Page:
Apple is taking Google down, one iOS at a time

By: Marawan Alwaraki, June 29, 2016
According to The New York Times, it is estimated that 75% of the $11.8 billion Google made from mobile search ads came from iOS users. That's a huge chunk of Google's revenue coming directly from phones with an Apple logo at the back.

Since iOS and Android are two direct competitors that never got along too well, Apple won't just let Google make that much money from its own devices. You may recall Steve Jobs saying:
"I will spend my last dying breath if I need to, and I will spend every penny of Apple's $40 billion in the bank, to right this wrong. I'm going to destroy Android, because it's a stolen product. I'm willing to go thermonuclear war on this."
Let's take a look at how Apple is trying to eliminate Google search from iOS.

iOS 4 - Google isn't the only choice anymore


Apple allows users to change the default search engine in Safari from Google to Yahoo! The Google label in Safari was also replaced with a more generic Search label.

iOS 4 vs OS 3 [Source: Gizmodo]

iOS 5 - Use Siri instead


Apple took its first jab at Google with Siri on iOS 5. Siri let iPhone users find information online without ever having to use Google. It also searched Bing by default, and till now this is not an option that can be changed.




iOS 6 - Goodbye Google Maps and YouTube


Up until iOS 5, all iPhones shipped with two Google apps: Google Maps and YouTube. That was no longer the case with iOS 6. Apple released it's own maps app to combat Google's, although it failed so bad during launch that Tim Cook apologized to customers.

There's no point fighting Google search when you've got two Google apps shipping with every iPhone.

Throwback

iOS 7 - More accessible spotlight search


In iOS 7, Apple moved spotlight search from the left-most page to a simple swipe down on any page on the home screen. The aim is to make people search using spotlight more frequently. While this didn't exactly eliminate the need to use Google, it paved the way to a Google-less future.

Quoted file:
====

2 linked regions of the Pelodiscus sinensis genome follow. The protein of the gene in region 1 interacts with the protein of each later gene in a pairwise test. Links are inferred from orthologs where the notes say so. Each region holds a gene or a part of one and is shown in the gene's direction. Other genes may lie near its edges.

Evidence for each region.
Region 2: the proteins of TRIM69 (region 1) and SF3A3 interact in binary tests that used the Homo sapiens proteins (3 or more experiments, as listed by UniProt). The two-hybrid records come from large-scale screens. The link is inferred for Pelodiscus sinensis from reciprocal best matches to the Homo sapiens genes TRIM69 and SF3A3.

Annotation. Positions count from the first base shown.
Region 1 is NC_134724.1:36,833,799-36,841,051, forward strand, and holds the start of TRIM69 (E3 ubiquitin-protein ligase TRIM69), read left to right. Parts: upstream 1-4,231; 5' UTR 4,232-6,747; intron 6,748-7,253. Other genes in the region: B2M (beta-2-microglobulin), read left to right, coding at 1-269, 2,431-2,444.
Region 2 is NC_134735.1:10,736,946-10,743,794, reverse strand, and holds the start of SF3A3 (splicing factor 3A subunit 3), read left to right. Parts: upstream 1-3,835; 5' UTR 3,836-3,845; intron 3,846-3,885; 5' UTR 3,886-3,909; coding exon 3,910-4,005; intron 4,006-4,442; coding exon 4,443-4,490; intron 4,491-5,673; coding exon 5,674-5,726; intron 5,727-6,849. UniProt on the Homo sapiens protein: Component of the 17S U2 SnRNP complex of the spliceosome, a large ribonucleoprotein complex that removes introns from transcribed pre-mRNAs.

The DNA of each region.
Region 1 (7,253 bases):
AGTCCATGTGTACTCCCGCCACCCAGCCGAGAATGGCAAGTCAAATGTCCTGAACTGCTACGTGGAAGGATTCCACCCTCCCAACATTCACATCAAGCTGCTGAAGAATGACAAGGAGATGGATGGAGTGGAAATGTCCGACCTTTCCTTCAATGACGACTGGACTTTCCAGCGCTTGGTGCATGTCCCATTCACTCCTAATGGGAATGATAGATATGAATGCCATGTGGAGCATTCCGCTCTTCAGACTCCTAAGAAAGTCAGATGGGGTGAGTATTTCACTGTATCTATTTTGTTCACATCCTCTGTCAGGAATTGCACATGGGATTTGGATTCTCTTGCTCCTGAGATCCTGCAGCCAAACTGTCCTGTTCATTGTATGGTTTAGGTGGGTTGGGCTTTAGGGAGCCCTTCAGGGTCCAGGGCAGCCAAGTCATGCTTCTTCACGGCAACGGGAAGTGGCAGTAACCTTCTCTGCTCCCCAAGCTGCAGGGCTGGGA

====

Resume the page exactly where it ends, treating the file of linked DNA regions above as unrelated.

iOS 8 - Smarter spotlight results


With iOS 8, spotlight search on iPhone could return results from Wikipedia and Bing. Users would see relevant links instantly making it easier to use than opening safari and searching there.

Wikipedia results directly in spotlight [Source: Apple]


iOS 9 - The strongest jab


Apple took spotlight search even further with iOS 9. It opened up spotlight search to third party developers so that now it wasn't just Bing and Wikipedia returning results, but any app on the App Store had the ability to do so. Instead of opening Safari and searching for Finding Nemo in the address bar, users just swipe down on the home screen and search directly in spotlight search. Users will then see a result from IMDB, eliminating the need to use Google.

Additionally, spotlight was added back once again on the far left page, while also living above every page on the home screen. The idea is to add the search bar everywhere to get users out of the habit of using Safari (and Google) to using spotlight search instead.

iOS 9 also allows developers to release ad-blockers for Safari which I'm sure had an impact on Google's mobile search revenue.